Gar­rett + Moul­ton ex­plores mourn­ing, joy

Com­pany un­veils emo­tional works ‘Sta­bat Mater’ and ‘Mad Brass’ at YBCA

The Mercury News - - Eve - By Aimée Ts’ao Correspondent

In the New Or­leans jazz fu­neral tra­di­tion, mourn­ful dirges and hymns ac­com­pany the pa­rade of dead from the church to en­tomb­ment in the ceme­tery. But once the body is laid to rest, the mu­si­cians cut loose and rau­cous play­ing and danc­ing are de rigueur for cel­e­brat­ing the life of the de­ceased.

A hint of that tra­di­tion comes to San Fran­cisco this week when the dancers of Gar­rett + Moul­ton Pro­duc­tions hit the stage at Yerba Buena Cen­ter for the Arts Theater, pre­sent­ing the premieres of “Sta­bat Mater” and “Mad Brass.”

The ver­sion of the Sta­bat Mater used in this pro­duc­tion was com­posed by Ital­ian Gio­vanni Bat­tista Per­golesi, who died shortly af­ter writ­ing it, at age 26 in 1736.

Chore­og­ra­phers Charles Moul­ton and Jan­ice Gar­rett have pre­vi­ously col­lab­o­rated on such works as “Speak, An­gels” and “The Lu­mi­nous Edge,” so delv­ing into the spir­i­tual is noth­ing new for them. Moul­ton points out that “the Sta­bat Mater do­lorosa is the sad­ness of a mother at the death of her child, of Mary at the death of Je­sus. It is Judeo-Chris­tian, but it speaks to a sense of mourn­ing that is non­de­nom­i­na­tional.”

Gar­rett adds, “We started with the idea of do­ing an eveninglength work and the un­der­ly­ing theme of it was the ir­re­press­ibil­ity of the hu­man spirit. As we got fur­ther into the in­ves­ti­ga­tion of what that would look like, through a long cir­cuitous jour­ney, we came to the Sta­bat Mater be­cause we had lis­tened to it for a long time and we had al­ways talked about do­ing a piece to it. That caught me by sur­prise, but this was the time.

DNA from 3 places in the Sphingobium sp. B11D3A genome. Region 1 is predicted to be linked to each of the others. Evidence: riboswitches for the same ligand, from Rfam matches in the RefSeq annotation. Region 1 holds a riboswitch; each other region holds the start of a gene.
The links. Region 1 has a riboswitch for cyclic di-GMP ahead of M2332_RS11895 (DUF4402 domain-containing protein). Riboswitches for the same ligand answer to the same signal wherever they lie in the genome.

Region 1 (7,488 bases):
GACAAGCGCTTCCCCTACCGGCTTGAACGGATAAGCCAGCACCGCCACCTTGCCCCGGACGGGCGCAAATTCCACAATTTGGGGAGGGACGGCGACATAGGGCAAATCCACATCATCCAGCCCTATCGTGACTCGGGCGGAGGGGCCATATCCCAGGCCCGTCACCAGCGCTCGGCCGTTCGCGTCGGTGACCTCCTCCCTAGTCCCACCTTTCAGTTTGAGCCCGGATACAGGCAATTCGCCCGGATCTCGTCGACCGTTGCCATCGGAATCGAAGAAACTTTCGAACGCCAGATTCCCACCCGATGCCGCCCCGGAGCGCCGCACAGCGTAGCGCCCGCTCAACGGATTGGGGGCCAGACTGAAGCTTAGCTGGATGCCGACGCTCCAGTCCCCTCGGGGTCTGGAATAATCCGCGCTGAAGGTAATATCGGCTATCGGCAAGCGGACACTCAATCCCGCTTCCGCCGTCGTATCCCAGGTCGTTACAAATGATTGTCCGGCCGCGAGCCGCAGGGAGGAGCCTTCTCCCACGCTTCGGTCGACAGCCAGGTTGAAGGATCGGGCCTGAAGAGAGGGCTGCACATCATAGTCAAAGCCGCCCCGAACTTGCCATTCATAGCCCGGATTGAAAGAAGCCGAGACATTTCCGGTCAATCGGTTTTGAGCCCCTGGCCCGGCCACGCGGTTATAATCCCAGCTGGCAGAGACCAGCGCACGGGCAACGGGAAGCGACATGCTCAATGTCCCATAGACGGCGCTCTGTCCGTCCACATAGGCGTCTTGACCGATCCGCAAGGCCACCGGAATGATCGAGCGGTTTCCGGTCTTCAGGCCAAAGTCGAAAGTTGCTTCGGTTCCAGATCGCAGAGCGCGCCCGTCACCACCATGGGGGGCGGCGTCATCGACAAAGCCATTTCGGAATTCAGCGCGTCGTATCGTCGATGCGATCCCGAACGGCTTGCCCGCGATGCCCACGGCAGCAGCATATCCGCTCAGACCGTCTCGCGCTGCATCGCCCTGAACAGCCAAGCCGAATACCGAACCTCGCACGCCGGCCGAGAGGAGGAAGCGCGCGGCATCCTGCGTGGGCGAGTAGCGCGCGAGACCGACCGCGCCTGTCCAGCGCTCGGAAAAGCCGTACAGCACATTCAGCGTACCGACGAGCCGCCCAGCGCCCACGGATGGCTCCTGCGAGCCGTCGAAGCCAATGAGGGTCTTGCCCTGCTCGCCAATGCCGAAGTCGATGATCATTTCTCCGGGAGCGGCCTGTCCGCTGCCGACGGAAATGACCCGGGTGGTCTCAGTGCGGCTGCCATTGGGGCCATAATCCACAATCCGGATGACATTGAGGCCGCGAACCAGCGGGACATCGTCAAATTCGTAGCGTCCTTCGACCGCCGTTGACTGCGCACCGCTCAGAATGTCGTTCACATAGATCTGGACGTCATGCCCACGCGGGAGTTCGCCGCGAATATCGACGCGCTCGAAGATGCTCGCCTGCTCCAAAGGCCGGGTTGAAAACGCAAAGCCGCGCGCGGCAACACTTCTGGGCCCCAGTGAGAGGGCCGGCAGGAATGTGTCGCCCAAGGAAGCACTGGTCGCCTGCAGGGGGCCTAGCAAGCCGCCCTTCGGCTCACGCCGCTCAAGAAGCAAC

“As we started to feel the weight and spir­i­tual as­pects of

the Per­golesi (com­po­si­tion) we be­gan to look for some­thing that would coun­ter­bal­ance it, that was re­lated but re­ally dif­fer­ent.”

The choice was the Ro­ma­nian Roma mu­sic of the renowned brass band Fan­fare Cio­car­lia for “Mad Brass.”

“The Ro­ma­ni­ans just pick up their horns and they blow,” says

Moul­ton. “It’s not par­tic­u­larly in­tro­spec­tive. It doesn’t deal with sad­ness, loss or mor­tal­ity. It’s com­pletely joy­ful, dy­namic and col­or­ful.”

“In ‘Sta­bat Mater,’ it’s be­ing able to tran­scend deep states of in­ex­press­ible grief. In ‘Mad Brass’ it’s joy — liv­ing life to the nth de­gree,” Gar­rett says. “I think they are re­ally con­nected. In the Per­golesi, even though there are very deep and low places in the hu­man psy­che, be­cause of mu­sic’s up­lift­ing and soar­ing you can come out of those un­der­cur­rents.”

Watch­ing a re­hearsal of “Sta­bat Mater” con­firms that the com­pany is com­prised of five very ex­pres­sive solo dancers who have the tech­ni­cal skills to ex­e­cute what­ever Gar­rett and Moul­ton throw at them chore­o­graph­i­cally. The ad­di­tion of an 18-mem­ber move­ment choir, the equiv­a­lent of a corps de bal­let, brings

the to­tal to 23 dancers on stage.

The ef­fect, Gar­rett says, is “Peo­ple are ex­pe­ri­enc­ing some­thing to­gether, go­ing through it and transforming the jour­ney of col­lec­tive ex­pe­ri­ence. There is a lot of nu­ance in it and it’s been a chal­lenge work­ing with the move­ment choir of younger, less ex­pe­ri­enced dancers and try­ing to draw out cer­tain qual­i­ties in them.”

Moul­ton adds, “It’s been in­ter­est­ing work­ing on both pieces. ‘Mad Brass’ is very easy to make. The mu­sic is in­cred­i­bly sim­ple. The way it’s struc­tured, every­body is in­fected by that mu­sic. ‘Mad Brass’ is a se­ries of dif­fer­ent scenarios within a con­nected whole. In the ‘Sta­bat,’ all the for­mal el­e­ments in the the work need to co­here and progress in a fash­ion which in the over­all state­ment is clear, and with the ‘Mad Brass,’ the over­all state­ment is clear from the first and we’re just go­ing to

run with it.”

The two works em­ploy sev­eral visual el­e­ments, Gar­rett says.

“There are red ar­rows and let­ters on flip cards to spell out words,” she says. “Work­ing with props is a lot harder than you’d think.”

“The ar­rows and other ob­jects be­come some­thing else when ma­nip­u­lated,” Moul­ton adds. “They be­come el­e­ments of a farce and the stage is loaded with in­for­ma­tion.”

Is it sac­ri­le­gious to jux­ta­pose these two di­a­met­ri­cally op­posed pieces of mu­sic on the same pro­gram? Per­golesi was pri­mar­ily noted for his light comic op­eras and even his Sta­bat Mater was crit­i­cized for not be­ing pon­der­ous enough. Per­haps he, rel­ish­ing the irony, would give his bless­ing to the mar­riage of sor­row and cel­e­bra­tion en­vi­sioned by Gar­rett and Moul­ton.


From left, Haiou Wang, Nol Si­monse and Gretchen LaWall em­ploy brightly col­ored props in the per­for­mance of “Sta­bat Mater” and “Mad Brass.”

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